Abstract: Transnational Liberalism: Two German Mining Firms in Nineteenth-Century Mexico

Nathan D. Delaney

Abstract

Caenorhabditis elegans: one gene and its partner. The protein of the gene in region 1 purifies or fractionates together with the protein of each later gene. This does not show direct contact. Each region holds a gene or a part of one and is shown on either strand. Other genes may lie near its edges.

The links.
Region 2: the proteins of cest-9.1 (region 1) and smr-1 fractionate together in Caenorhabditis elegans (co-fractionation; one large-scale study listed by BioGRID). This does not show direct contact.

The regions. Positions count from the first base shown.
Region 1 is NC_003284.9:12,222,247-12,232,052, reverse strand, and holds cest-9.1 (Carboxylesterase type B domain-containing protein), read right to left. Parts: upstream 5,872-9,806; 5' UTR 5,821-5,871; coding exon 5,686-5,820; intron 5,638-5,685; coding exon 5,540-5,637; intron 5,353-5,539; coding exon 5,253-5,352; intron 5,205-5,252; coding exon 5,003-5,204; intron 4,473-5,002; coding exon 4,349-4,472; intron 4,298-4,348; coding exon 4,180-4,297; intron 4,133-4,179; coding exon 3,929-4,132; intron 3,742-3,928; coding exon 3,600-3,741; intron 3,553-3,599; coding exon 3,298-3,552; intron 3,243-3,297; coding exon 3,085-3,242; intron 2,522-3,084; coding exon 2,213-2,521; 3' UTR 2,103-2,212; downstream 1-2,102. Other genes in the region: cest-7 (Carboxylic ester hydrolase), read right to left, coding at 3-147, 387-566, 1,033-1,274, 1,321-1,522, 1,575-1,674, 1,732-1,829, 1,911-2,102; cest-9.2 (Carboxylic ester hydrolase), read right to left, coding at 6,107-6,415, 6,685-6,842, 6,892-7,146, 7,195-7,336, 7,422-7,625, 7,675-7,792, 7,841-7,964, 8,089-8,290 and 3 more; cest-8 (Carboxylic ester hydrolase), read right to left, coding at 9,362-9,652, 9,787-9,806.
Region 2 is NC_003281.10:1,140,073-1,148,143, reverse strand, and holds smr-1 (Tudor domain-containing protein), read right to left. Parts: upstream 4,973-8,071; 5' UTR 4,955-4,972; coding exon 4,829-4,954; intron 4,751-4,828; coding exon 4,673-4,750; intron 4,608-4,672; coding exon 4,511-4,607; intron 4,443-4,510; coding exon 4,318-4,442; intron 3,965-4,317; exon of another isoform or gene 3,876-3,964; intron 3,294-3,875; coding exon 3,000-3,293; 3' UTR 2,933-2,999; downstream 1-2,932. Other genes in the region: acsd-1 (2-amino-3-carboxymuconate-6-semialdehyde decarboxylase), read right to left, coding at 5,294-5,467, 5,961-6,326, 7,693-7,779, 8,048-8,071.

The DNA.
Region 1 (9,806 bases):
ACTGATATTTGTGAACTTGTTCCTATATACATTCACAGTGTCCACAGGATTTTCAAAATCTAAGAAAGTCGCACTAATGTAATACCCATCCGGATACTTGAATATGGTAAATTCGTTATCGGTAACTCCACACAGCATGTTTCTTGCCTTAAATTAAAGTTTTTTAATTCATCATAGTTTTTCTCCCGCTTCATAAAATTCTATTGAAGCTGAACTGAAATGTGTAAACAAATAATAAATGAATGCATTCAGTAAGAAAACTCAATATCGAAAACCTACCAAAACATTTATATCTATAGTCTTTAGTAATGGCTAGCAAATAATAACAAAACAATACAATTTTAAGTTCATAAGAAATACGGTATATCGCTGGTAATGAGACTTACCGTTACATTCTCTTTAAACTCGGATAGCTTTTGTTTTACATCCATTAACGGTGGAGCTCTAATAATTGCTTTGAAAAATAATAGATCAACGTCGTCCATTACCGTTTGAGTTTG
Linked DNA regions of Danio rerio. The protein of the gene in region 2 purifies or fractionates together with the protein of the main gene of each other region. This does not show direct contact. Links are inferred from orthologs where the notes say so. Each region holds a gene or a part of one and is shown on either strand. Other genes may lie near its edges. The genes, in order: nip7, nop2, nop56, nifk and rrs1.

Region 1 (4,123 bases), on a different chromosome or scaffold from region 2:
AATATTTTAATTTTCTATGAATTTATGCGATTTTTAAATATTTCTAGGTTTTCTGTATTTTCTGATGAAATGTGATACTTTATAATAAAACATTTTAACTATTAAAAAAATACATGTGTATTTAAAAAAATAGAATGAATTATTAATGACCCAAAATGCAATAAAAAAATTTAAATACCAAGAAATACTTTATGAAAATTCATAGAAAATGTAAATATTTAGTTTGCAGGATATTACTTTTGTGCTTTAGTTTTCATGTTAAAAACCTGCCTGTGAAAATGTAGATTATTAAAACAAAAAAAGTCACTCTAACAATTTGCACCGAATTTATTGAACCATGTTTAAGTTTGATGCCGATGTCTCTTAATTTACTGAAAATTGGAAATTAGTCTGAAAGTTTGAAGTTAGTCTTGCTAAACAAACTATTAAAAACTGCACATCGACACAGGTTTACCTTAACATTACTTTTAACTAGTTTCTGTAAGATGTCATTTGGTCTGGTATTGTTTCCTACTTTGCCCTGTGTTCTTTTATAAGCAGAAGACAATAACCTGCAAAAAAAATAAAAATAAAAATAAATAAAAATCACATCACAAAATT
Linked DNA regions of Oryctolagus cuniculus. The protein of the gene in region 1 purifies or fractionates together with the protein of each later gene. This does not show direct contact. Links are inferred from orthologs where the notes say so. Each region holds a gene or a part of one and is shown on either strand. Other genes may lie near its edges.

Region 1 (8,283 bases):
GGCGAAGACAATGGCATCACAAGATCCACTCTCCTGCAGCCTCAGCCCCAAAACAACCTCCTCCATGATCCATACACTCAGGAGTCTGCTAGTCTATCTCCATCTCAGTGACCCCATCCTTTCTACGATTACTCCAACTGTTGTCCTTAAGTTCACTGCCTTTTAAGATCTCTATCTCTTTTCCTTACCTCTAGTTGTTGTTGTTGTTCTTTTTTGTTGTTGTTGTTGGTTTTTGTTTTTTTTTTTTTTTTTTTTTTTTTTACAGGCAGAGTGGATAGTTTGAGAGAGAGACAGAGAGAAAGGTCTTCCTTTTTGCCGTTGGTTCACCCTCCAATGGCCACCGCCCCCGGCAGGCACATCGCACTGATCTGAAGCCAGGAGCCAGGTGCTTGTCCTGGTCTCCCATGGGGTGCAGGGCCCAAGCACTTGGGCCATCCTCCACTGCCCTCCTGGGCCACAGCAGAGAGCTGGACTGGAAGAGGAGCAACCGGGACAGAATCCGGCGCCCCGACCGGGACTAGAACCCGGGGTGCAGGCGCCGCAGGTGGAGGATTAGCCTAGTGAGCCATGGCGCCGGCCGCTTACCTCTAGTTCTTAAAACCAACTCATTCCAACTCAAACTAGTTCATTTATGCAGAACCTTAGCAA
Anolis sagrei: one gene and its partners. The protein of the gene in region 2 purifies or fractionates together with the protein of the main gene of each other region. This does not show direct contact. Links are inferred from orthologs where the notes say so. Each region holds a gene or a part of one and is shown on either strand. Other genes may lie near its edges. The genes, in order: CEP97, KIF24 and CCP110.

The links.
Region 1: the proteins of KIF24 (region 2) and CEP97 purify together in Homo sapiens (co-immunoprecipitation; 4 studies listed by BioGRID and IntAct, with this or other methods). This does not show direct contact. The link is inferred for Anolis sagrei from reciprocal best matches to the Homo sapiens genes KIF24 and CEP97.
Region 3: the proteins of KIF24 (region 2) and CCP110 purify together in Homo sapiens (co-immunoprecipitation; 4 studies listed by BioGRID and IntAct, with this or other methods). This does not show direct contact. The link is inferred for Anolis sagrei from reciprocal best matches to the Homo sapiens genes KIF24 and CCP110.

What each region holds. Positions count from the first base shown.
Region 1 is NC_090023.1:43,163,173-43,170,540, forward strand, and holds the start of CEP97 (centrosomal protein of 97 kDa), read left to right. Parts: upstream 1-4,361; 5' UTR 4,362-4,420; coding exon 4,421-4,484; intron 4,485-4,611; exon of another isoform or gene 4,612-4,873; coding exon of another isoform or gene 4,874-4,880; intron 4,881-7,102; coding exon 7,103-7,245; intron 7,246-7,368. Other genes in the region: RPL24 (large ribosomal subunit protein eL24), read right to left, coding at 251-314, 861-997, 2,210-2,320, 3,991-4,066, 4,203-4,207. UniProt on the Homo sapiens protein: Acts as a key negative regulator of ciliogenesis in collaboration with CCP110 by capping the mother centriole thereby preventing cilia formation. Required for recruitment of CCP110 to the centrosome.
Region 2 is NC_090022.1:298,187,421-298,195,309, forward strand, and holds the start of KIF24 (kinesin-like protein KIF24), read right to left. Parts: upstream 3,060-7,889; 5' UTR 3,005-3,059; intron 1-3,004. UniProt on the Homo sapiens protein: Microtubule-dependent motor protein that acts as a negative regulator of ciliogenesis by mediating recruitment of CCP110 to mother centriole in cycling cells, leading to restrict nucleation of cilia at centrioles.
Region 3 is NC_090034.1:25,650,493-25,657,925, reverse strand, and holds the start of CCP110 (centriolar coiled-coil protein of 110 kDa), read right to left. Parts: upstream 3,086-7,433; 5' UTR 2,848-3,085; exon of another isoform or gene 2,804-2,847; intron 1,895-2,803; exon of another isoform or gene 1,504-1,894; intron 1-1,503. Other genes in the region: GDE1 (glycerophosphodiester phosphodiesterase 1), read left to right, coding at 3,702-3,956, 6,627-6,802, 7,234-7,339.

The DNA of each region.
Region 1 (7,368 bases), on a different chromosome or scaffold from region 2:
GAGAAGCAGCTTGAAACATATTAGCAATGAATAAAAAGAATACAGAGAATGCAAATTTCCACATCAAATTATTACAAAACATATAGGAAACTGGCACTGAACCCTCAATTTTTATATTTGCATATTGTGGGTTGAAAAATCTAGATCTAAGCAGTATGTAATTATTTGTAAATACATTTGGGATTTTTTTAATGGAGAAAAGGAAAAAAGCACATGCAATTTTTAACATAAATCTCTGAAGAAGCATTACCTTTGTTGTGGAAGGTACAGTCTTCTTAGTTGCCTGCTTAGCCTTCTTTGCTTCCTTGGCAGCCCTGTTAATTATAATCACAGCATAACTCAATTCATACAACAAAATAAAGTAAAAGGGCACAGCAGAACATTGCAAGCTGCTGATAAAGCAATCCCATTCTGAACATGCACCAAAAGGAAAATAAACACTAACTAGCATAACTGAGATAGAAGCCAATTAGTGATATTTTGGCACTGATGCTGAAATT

My presentation will examine two German mining firms in Mexico—one during the early years of the republic, the other during the Porfiriato&—in an effort to help answer the questions: when is foreign business beneficial to domestic communities and when is it merely extractive and disruptive? I argue that the answer to this question depends less on the mentalite of the foreign business migrants and more on the technology and legal structures of nineteenth-century Mexico. Mining groups such as the Deutsch-Amerikanischer Bergwerksverein (1824-1838) lacked the technological and institutional support to succeed over the long term and thus contributed very little to the well-being of local communities through taxes, infrastructure investment, and steady wages. Conversely, during the dictatorship of Porfirio Diaz (1876-1910), mines owned by the Frankfurt firm Metallgesellschaft (MG) reaped tremendous profits and raised revenues for local and national governments in Mexico. While MG contributed to local infrastructure development, imported new mining technologies, and provided work for thousands of people, it also benefited (largely at the expense of the working poor) from strict anti-union laws and generous land subsidies.